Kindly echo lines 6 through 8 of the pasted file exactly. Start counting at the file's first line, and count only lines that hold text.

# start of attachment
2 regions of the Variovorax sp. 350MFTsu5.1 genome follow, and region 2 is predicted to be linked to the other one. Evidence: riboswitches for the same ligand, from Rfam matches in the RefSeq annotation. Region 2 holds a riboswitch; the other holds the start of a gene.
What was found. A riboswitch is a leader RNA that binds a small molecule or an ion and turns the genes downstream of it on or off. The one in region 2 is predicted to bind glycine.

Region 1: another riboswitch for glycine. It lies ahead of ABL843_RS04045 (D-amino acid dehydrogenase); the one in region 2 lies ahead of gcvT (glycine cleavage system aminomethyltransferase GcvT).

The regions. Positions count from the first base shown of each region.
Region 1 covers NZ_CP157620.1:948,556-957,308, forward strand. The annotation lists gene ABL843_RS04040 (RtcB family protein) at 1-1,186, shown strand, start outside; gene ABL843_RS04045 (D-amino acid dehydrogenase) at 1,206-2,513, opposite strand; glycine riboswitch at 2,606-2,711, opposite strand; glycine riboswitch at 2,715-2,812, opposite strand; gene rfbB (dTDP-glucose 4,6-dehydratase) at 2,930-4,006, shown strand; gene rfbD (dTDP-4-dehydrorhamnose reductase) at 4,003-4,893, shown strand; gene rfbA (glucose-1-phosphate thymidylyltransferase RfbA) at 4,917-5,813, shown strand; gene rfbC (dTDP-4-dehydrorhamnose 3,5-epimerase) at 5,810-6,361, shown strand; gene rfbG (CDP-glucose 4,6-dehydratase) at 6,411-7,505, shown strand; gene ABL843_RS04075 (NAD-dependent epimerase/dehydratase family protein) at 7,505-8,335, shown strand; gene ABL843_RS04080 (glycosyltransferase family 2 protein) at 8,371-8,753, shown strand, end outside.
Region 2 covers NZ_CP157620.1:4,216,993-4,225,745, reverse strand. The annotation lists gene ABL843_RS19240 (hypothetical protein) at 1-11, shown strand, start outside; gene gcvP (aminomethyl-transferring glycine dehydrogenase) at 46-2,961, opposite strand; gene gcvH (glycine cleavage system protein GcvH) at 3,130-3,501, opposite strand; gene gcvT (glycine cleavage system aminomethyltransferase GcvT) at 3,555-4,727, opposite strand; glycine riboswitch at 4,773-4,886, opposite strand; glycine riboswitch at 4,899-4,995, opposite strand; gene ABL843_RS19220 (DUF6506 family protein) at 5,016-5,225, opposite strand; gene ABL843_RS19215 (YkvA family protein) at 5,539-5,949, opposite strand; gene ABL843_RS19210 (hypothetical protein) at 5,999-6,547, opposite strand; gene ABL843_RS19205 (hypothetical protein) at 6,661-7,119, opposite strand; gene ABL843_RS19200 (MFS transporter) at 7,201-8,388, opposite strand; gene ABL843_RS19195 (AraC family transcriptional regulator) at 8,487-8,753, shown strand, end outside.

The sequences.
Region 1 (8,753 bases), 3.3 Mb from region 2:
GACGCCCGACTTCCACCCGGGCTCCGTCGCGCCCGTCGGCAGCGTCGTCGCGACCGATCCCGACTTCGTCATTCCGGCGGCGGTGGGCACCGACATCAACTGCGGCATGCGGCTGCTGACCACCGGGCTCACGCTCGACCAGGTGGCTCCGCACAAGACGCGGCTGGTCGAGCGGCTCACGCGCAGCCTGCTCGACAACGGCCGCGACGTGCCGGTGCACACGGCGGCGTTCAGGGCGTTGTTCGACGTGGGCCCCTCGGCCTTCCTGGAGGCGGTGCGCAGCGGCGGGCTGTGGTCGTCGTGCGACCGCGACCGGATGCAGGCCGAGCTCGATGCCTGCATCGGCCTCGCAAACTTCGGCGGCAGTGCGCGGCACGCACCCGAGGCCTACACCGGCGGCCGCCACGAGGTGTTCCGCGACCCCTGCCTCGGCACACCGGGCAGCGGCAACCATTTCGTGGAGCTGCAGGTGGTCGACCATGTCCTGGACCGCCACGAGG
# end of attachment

Region 2 covers NZ_CP157620.1:4,216,993-4,225,745, reverse strand. The annotation lists gene ABL843_RS19240 (hypothetical protein) at 1-11, shown strand, start outside; gene gcvP (aminomethyl-transferring glycine dehydrogenase) at 46-2,961, opposite strand; gene gcvH (glycine cleavage system protein GcvH) at 3,130-3,501, opposite strand; gene gcvT (glycine cleavage system aminomethyltransferase GcvT) at 3,555-4,727, opposite strand; glycine riboswitch at 4,773-4,886, opposite strand; glycine riboswitch at 4,899-4,995, opposite strand; gene ABL843_RS19220 (DUF6506 family protein) at 5,016-5,225, opposite strand; gene ABL843_RS19215 (YkvA family protein) at 5,539-5,949, opposite strand; gene ABL843_RS19210 (hypothetical protein) at 5,999-6,547, opposite strand; gene ABL843_RS19205 (hypothetical protein) at 6,661-7,119, opposite strand; gene ABL843_RS19200 (MFS transporter) at 7,201-8,388, opposite strand; gene ABL843_RS19195 (AraC family transcriptional regulator) at 8,487-8,753, shown strand, end outside.

The sequences.
Region 1 (8,753 bases), 3.3 Mb from region 2: